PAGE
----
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Gibson v. Commissioner of Internal Revenue.

UNITED STATES COURT OF APPEALS FOR THE SECOND CIRCUIT


February 10, 1943

GIBSON
v.
COMMISSIONER OF INTERNAL REVENUE.

Author: Hand

Before SWAN, AUGUSTUS N. HAND, and FRANK, Circuit Judges.

AUGUSTUS N. HAND, Circuit Judge.

The facts were stipulated and may be summarized as follows:

On June 15, 1936, the taxpayer was the owner of 24,510 shares of the common capital stock of Manufacturers Trust Company (herein referred to as Manufacturers). Manufacturers had only this one class of stock outstanding. On June 10, 1936, Manufacturers was duly authorized, pursuant to the laws of the State of New York, to increase its capital by issuing 500,000 shares of convertible preferred stock, par value $20. The owners of the new convertible preferred were to have the right to convert it into common capital stock at any time prior to July 15, 1946.

On June 10,1936, the taxpayer was advised by letter that the plan for increasing the capital stock of Manufacturers had been approved the same day the board of directors adopted a resolution authorizing the officers to offer 494,025 shares of the new convertible preferred to the stockholders of the common stock.

On or about June 15, 1936, the taxpayer received warrants for 24,510 rights to purchase the new convertible preferred stock. Each right entitled the taxpayer to purchase three-tenths of one share of the new convertible preferred stock par value $20 a share, for a price of $50 a share.

the rights received by the taxpayer had a market value of $12,255, or 50 cents each, on the date of receipt. the subscription privilege was to expire July 15, 1936. the taxpayer did not avail herself of the subscription privilege, but instead sold her rights for a total price of $13,728.04.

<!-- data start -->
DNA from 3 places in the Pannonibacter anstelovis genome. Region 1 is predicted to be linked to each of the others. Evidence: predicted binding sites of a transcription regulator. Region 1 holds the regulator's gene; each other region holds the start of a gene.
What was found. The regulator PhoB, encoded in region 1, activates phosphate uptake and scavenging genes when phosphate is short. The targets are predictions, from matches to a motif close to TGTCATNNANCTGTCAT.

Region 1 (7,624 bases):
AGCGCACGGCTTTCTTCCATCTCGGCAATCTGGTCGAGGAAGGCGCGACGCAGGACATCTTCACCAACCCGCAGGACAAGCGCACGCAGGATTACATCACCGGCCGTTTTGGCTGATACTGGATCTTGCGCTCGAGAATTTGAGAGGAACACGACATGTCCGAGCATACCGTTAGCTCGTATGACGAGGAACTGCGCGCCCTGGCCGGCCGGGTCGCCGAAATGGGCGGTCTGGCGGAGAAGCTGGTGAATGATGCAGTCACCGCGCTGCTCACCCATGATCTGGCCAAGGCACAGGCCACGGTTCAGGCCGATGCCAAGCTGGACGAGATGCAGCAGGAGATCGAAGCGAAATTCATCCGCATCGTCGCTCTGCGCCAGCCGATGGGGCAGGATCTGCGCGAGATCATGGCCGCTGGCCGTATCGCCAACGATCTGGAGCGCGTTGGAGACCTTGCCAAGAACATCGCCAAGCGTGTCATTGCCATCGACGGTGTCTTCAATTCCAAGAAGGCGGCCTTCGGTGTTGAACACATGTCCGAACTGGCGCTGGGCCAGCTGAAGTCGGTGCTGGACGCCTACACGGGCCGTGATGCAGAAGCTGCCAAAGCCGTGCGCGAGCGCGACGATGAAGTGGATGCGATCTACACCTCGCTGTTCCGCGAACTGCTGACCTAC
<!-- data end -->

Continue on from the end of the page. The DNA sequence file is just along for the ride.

The Commissioner, in his deficiency letter, included the sum of $12,255 received as "dividends."

In making the assessment the Commissioner treated the stock rights, of a value at date of issue of $12,255, as in the nature of a stock dividend taxable under Section 115 of the Revenue Act of 1936, U.S.C.A Int. Rev. Acts, page 868, and treated the balance realized from the sale of the rights, that is to say $1,473.04, as a capital gain against which the taxpayer was allowed a set-off for losses. The Board affirmed the Commissioner. Neither party questions that $1,473.04 was properly held to be capital gain but the taxpayer argues that not only the $1,473.04, but also the $12,255, was capital gain rather than ordinary income and thus was subject to further set-offs. We think that the decision of the Board was right and should be affirmed.

The theories underlying corporate distributions like those involved in the present case were discussed in Choate v. Commissioner, 2 Cir., 129 F.2d 684, particularly so far as they might be affected by the decisions of the Supreme Court in Palmer v. Commissioner, 302 U.S. 63, 58 S. Ct. 67, 82 L. Ed. 50, and Miles v. Safe Deposit & Trust Co., 259 U.S. 247, 42 S. Ct. 483, 66 L. Ed. 923, and need not be dwelt on at length here.

Following the Choate case we must say that there was no distribution of corporate earnings or profits when the rights were issued; their exercise was necessary to effect such a distribution. But the issuance of the rights gave Mrs. Gibson an option to obtain a distribution by exercise of it and this option she sold. Since the option gives a privilege of obtaining income to the extent of the spread between the market value of the stock at the time of the issuance of the option and the option price for the stock, the proceeds of sale, at least to this extent, constituted income. An analogy may be found in the sale of an unmatured interest coupon cut from a bond; the proceeds of such a sale would clearly be income. See Helvering v. Horst, 311 U.S. 112, 61 S. Ct. 144, 85 L. Ed. 75, 131 A.L.R. 655.Since neither party questions the increment of $1,473.04 above the value of the option when issued we need not concern ourselves with that item.

Order affirmed.

19430210

© 1998 VersusLaw Inc.



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